(2) The annual report must include the following information as reported to the postsecondary institution, in compliance with the department of health's established data collection requirements, and if an institution does not collect or have access to the information it must indicate this in the report:
(a) The awareness of students, faculty, and staff regarding behavioral health and suicide prevention resources;
(b) The institution's counselor-to-student ratio;
(c) The number of students referred to off-campus behavioral health providers;
(d) The number of students identifying emotional distress as reasons for withdrawal;
(e) The number of student suicide deaths;
(f) The number of student suicide attempts that result in hospitalization;
(g) Information about dissemination of material to students about behavioral health resources that are available on and off campus;
(h) Confirmation of campus plans for suicide recognition and referral training that identifies groups receiving the required training and which groups are recommended to receive training in the future;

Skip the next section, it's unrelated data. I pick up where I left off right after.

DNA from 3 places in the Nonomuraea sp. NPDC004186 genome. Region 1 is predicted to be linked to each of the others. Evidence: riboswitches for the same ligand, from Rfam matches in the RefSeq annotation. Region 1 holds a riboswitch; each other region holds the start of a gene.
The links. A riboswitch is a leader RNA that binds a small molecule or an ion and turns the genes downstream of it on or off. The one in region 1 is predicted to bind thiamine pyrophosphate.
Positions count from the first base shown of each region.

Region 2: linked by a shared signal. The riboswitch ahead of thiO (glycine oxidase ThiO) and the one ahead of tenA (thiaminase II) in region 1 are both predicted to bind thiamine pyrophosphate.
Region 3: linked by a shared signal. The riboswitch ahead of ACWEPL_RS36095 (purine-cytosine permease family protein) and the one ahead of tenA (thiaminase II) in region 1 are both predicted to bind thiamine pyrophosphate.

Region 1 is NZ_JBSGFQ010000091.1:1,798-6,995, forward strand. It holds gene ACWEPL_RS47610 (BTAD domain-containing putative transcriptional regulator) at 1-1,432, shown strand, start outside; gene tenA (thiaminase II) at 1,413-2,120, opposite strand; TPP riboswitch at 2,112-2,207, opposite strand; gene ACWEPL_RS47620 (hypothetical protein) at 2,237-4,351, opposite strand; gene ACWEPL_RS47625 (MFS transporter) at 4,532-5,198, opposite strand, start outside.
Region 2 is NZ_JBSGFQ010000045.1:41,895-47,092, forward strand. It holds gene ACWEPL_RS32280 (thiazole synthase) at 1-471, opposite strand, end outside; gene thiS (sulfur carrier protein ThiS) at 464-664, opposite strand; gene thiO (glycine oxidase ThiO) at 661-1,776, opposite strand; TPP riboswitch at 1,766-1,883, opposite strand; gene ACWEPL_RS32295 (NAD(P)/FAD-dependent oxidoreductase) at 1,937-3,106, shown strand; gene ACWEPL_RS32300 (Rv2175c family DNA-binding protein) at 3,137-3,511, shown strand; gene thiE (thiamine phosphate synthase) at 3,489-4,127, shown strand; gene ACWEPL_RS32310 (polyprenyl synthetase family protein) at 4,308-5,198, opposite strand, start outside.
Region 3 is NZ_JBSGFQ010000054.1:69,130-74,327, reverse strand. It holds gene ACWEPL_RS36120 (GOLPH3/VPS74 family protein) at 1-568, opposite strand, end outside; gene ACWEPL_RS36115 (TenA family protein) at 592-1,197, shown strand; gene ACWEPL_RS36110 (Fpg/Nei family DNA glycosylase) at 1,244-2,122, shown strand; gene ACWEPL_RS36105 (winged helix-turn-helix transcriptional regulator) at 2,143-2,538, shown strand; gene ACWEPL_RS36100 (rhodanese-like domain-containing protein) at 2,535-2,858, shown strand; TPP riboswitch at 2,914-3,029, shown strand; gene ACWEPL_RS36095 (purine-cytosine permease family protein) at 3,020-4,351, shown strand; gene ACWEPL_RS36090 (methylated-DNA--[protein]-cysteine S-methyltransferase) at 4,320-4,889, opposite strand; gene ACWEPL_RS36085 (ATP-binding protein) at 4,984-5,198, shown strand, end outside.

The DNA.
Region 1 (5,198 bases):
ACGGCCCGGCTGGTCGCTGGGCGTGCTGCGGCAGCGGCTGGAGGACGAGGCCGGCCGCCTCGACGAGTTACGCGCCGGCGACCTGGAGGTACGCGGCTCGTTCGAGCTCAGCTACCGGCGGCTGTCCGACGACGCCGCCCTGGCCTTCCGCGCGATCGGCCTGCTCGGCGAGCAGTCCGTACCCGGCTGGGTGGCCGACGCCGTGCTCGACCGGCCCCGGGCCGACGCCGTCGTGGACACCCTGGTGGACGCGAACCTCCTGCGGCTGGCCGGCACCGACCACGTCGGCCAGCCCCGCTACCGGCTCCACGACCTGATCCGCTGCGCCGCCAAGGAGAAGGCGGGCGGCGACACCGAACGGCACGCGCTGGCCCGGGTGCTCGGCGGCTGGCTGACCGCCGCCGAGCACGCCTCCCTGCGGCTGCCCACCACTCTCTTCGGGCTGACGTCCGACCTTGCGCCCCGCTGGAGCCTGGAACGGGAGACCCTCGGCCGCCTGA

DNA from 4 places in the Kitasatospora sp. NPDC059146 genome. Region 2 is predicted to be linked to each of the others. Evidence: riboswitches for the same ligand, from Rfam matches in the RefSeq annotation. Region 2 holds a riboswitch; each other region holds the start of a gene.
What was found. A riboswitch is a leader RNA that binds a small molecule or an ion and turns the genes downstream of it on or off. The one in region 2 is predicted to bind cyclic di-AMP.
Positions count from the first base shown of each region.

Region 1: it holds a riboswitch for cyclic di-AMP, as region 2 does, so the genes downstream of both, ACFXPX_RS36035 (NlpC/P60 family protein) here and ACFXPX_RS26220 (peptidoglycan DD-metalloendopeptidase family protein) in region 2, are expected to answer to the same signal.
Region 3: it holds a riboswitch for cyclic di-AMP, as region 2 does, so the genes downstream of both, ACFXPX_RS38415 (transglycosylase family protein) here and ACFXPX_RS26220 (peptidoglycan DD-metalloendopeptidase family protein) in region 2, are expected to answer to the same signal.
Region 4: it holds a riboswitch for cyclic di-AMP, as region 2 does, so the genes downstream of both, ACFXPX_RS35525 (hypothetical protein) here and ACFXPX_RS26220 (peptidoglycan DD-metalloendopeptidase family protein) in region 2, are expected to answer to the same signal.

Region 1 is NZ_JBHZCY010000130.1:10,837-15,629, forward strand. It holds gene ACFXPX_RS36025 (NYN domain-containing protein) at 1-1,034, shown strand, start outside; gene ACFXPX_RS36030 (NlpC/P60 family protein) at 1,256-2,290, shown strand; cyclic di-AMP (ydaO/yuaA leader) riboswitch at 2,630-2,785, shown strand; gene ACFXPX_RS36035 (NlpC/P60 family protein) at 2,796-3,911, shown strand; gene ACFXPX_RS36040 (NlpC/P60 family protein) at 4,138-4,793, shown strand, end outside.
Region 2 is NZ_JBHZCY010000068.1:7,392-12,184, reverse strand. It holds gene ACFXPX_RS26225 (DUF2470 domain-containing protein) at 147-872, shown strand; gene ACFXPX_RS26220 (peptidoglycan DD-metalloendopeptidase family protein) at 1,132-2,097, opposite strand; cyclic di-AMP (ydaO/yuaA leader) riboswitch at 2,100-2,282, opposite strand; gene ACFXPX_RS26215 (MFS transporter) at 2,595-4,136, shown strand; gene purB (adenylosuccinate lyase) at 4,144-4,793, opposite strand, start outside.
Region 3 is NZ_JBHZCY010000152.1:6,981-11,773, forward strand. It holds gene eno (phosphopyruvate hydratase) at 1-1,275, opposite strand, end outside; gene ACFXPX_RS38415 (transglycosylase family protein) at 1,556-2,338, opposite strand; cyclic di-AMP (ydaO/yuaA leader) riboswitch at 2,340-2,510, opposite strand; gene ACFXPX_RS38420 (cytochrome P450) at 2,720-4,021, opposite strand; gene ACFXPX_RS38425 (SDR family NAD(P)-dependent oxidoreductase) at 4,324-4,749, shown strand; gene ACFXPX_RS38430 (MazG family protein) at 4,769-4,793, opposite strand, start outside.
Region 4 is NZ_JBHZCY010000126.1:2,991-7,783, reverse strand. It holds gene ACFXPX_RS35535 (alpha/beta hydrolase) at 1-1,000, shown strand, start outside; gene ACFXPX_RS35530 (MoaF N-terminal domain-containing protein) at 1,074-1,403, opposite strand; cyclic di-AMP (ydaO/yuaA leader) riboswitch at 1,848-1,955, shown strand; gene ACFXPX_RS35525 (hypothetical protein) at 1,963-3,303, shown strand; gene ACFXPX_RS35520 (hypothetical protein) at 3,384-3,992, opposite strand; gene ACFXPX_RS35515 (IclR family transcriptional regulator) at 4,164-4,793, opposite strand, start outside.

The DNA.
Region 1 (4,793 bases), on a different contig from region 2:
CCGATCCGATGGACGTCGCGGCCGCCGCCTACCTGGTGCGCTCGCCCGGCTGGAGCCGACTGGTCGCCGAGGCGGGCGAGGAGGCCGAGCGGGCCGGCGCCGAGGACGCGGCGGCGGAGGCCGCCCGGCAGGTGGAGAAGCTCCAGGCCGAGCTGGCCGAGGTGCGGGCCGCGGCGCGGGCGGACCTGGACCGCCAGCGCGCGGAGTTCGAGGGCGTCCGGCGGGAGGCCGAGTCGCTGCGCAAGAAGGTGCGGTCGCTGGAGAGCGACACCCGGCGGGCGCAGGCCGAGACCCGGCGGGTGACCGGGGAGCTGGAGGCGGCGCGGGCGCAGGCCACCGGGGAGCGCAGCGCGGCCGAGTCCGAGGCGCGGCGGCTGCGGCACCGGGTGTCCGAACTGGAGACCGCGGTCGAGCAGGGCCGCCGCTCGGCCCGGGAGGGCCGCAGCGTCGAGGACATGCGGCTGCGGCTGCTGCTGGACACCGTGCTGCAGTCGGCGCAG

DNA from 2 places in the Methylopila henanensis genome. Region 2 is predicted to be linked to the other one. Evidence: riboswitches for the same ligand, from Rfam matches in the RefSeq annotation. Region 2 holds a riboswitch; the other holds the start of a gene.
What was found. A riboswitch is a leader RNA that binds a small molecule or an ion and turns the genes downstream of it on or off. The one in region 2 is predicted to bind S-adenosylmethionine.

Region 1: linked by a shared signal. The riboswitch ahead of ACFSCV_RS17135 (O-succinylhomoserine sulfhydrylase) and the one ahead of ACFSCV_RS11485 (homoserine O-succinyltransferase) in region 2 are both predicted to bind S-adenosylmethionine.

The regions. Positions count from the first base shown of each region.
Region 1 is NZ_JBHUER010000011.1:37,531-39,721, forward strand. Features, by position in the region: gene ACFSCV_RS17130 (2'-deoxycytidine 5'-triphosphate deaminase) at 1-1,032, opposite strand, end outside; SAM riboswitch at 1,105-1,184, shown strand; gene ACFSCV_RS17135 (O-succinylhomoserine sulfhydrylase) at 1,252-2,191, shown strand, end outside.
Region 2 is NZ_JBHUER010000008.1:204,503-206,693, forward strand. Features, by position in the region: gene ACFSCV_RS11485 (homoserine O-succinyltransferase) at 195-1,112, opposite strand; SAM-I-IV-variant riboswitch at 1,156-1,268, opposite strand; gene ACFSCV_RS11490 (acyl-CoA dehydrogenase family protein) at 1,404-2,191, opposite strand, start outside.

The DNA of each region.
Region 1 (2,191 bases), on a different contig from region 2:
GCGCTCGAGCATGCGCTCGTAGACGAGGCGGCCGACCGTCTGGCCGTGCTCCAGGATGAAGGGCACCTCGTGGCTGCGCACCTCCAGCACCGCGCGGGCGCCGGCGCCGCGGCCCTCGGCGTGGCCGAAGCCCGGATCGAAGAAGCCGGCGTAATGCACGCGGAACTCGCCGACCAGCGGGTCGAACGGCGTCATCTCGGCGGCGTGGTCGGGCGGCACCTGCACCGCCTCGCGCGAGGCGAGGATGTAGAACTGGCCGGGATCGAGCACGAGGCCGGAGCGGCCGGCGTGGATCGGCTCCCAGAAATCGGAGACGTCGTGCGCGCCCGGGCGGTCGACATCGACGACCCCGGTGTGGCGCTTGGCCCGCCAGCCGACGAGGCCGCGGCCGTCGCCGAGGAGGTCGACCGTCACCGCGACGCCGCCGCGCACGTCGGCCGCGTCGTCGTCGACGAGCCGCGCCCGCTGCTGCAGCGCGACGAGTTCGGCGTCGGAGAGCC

(i) The entity or entities on campus responsible for the development and maintenance of the campus crisis plan that integrate policies for suicide identification, intervention, reentry, and postvention;
(j) The campus point person or persons responsible for the crisis plan; and
(k) Information about behavioral health services and supports available to veterans on campus.
(3) For purposes of this section, "postsecondary institutions" has the same meaning as that term is defined in section 3 of this act.
(4) This section expires December 31, 2022.
NEW SECTION.  Sec. 5.  A new section is added to chapter 43.70 RCW to read as follows:
(1) By December 31, 2018, for the purposes of collecting data on suicide prevention and behavioral health in higher education, the department shall identify data, methods for data collection, and data definitions to be used by postsecondary institutions required to submit annual reports under section 4 of this act. The department shall collaborate with the postsecondary institutions, as defined in section 3 of this act, in establishing data collection requirements and criteria.
(2) The department shall aggregate the information it receives by sector and, by December 1st of each year, the department must submit an aggregated summary report to the relevant committees of the legislature. The department shall serve as the depository for annual reports submitted by institutions of higher education under section 4 of this act.